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Governor against guns on campus
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NASHVILLE, Tenn. (AP) — Gov. Bill Haslam and Senate Speaker Ron Ramsey are working against a bill to allow faculty and staff to carry guns on the campuses of Tennessee's public universities.

But the two Republicans have arrived at their positions for different reasons.

Haslam told The Associated Press last week that he wants to leave it up to administrators at each school to decide whether to allow guns to be carried, while Ramsey claimed the proposal would unfairly dominate media attention while several other important initiatives are pending before lawmakers.

Supporters of the measure say they would leave it up to administrators to ban guns on campus as long as they are willing to guarantee the safety of students and staff. Haslam called that standard unrealistic.

"It's very hard on a campus — or in a lot of other situations — to guarantee anybody's safety," he said. "So that language is worrisome."

The measure sponsored by Sen. Stacey Campfield, R-Knoxville, and Rep. Andy Holt, R-Dresden, also is opposed by both of the state's higher education systems and by the police chiefs' association.

The bill is scheduled to be heard in the Senate Judiciary Committee on Tuesday.

"I'm discouraging the sponsor from bringing it up this year," Ramsey said. "That's not something that needs to be brought up."

The number of Tennessee handgun carry permit holders in January was nearly 308,000, a 40 percent increase since the same month in 2009. Over that same period, about 1,600 permits were suspended or revoked because of criminal charges or orders of protection in domestic violence cases.

Ramsey said the only major gun bill he wants to pass this session is one that would ban businesses from prohibiting their employees from storing guns in cars parked on company lots. Haslam also has expressed support for the measure, despite objections from the business community that it would violate property rights.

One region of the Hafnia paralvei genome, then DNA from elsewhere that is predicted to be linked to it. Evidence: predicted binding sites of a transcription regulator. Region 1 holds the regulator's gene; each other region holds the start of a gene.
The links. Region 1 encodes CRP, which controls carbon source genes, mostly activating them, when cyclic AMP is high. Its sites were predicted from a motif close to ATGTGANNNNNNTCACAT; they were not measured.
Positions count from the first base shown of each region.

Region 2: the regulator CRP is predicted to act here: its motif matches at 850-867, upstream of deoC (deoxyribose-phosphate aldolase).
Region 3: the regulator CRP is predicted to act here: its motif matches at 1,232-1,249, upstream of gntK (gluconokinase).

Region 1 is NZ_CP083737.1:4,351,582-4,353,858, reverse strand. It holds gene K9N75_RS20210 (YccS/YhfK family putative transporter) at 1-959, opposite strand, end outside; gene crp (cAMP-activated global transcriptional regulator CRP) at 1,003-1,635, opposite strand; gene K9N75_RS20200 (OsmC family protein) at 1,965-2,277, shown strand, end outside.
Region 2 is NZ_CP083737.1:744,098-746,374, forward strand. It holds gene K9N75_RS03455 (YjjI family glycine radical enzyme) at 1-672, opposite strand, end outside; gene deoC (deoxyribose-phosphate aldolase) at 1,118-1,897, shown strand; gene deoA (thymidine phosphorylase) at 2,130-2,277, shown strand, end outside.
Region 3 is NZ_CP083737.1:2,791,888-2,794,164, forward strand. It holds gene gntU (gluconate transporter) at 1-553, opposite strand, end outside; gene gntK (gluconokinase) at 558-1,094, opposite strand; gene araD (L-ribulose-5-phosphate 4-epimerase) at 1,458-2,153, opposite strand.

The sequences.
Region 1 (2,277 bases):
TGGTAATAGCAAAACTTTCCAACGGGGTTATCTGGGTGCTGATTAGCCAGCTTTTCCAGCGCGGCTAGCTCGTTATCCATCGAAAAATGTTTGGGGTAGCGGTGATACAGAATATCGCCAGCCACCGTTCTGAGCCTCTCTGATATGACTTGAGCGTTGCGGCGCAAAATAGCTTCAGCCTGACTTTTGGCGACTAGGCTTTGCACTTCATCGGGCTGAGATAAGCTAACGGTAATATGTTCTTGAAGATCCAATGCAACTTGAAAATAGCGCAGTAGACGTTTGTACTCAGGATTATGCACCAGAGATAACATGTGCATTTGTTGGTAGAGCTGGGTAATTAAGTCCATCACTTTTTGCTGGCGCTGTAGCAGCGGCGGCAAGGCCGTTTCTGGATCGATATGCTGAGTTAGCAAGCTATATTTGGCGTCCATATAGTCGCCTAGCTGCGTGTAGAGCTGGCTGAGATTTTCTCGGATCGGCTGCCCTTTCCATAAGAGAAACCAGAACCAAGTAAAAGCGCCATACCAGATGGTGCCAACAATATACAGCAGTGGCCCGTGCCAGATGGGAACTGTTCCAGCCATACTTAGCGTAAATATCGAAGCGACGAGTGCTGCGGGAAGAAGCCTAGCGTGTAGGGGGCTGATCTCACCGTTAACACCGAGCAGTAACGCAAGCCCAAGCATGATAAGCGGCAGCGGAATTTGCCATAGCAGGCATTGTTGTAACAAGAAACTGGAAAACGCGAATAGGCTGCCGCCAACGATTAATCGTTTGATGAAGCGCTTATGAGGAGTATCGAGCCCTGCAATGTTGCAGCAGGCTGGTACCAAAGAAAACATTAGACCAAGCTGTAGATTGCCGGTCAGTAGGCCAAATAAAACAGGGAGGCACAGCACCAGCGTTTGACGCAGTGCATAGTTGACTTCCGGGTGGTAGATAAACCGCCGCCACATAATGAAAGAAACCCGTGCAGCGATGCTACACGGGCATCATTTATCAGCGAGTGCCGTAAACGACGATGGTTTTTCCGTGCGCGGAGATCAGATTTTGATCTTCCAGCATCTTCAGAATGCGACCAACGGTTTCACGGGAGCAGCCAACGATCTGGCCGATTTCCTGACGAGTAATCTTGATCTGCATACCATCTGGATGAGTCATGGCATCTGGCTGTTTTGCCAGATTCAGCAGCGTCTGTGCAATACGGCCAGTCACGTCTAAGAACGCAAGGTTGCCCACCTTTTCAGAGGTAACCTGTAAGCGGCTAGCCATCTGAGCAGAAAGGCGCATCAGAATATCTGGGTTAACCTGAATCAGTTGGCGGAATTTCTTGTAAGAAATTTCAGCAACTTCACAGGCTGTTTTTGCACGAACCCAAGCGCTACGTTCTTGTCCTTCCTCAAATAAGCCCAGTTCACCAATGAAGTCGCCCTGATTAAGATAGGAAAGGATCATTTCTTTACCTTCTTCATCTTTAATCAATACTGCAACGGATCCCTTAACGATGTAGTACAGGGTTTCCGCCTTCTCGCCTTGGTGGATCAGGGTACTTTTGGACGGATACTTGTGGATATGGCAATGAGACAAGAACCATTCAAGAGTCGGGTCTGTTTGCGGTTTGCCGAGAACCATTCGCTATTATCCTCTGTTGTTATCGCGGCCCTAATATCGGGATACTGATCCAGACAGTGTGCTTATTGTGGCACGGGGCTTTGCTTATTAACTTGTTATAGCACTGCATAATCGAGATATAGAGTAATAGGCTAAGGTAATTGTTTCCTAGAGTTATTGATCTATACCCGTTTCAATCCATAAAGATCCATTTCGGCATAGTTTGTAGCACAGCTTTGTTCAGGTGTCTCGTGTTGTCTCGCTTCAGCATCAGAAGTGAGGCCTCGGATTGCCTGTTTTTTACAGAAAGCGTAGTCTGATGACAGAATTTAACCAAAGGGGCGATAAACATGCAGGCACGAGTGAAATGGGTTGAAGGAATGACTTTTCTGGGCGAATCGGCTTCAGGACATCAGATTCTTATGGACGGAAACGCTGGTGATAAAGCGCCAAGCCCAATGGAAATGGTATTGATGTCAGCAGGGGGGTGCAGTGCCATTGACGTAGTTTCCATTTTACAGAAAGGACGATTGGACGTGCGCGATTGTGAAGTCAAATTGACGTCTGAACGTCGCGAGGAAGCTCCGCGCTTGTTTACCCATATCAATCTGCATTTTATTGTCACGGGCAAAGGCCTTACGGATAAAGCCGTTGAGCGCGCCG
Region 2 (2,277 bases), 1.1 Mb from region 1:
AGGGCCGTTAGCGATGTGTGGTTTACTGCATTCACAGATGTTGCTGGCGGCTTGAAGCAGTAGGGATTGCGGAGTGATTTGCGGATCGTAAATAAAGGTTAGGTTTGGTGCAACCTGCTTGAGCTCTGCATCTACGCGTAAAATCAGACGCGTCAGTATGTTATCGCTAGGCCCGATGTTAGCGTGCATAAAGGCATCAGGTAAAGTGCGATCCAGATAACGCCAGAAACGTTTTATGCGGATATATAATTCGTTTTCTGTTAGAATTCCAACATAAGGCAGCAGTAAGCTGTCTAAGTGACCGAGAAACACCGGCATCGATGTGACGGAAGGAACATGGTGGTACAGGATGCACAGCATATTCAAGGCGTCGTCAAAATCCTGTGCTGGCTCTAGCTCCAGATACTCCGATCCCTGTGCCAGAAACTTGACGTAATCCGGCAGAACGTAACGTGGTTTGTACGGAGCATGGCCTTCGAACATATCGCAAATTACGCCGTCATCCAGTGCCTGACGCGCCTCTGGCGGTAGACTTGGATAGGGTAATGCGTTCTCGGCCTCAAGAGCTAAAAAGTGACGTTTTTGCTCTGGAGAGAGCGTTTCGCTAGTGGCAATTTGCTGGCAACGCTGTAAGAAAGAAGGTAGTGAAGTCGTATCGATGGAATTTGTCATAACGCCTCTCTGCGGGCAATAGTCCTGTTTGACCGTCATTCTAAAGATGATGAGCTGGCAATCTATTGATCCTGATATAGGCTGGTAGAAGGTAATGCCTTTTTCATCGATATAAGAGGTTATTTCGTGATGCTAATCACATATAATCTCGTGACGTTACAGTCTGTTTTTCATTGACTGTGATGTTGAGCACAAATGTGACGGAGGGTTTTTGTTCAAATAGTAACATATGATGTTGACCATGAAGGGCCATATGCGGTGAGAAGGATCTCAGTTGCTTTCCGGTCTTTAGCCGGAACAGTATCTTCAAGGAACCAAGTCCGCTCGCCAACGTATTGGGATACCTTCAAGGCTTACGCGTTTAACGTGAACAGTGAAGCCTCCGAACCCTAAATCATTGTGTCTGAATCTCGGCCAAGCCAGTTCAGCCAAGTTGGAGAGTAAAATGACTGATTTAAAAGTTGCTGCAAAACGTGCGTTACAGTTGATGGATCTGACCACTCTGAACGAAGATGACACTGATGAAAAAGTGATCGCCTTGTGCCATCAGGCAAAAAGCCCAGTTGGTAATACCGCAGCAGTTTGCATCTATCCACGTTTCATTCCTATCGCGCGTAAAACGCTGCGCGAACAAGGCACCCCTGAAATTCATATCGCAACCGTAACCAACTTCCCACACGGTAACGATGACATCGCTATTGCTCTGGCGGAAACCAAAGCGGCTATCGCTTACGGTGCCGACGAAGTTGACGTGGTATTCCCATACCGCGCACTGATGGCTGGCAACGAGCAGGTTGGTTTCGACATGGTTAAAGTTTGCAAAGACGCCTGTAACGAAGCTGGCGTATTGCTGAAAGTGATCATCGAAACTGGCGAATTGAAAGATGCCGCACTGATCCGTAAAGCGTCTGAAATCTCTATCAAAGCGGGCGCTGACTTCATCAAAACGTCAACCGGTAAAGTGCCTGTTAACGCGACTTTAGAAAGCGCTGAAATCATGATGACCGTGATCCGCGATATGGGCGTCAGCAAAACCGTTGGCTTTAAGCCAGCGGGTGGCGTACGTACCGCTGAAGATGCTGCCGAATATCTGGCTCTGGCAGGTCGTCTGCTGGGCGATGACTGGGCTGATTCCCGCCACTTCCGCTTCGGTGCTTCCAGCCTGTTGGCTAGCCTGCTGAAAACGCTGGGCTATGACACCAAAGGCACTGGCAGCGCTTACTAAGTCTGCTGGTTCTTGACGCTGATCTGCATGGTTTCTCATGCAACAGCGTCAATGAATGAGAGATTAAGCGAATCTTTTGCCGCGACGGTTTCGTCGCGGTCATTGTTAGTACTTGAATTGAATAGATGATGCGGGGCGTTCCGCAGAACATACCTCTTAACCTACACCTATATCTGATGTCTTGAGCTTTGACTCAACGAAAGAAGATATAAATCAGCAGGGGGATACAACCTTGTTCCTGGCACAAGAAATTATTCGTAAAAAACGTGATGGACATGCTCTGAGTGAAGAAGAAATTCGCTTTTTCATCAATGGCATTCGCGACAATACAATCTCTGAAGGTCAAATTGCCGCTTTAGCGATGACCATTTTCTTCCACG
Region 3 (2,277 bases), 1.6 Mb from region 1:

"I want to concentrate on what I think is meaningful and what will help Second Amendment, gun carry permit holders the most," Ramsey said. "And I do think that guns on campus is a sideline that we don't need to be getting to right now."

The House last week advanced a measure to allow judges to carry guns in courtrooms as long as they go through the same weapons training required of law enforcement officers, including a 16-hour safety course and annual eight-hour refresher courses.

Republican Rep. Jim Coley of Bartlett said he will seek similar training standards for faculty and staff to carry guns on campus. But the proposal's prospects are uncertain given the vocal opposition to those rules among several committee members on the judges bill.

"There's so many other places where you have as many or more people as in the courtroom, where permit holders are not required to have that kind of specialized training," said Rep. Vance Dennis, R-Somerville. "Having that extra eight hours of training each year just discourages our judges to protect themselves."

But Rep. Rick Womick said practice is crucial to keeping shooting skills sharp.

"All my family members who are over 21 years old have their carry permits, and I have to make them go with me to the shooting range to practice, particularly my wife," the Murfreesboro Republican said.

"If you don't practice, I promise you that you will make a mistake and you won't be as comfortable as you should be."

Rep. Jeremy Faison, R-Cosby and the main sponsor of the bill to allow judges to carry guns, said he doesn't agree with enhanced training requirements for certain scenarios when other permit holders are "allowed to carry anywhere else from the mall to McDonald's."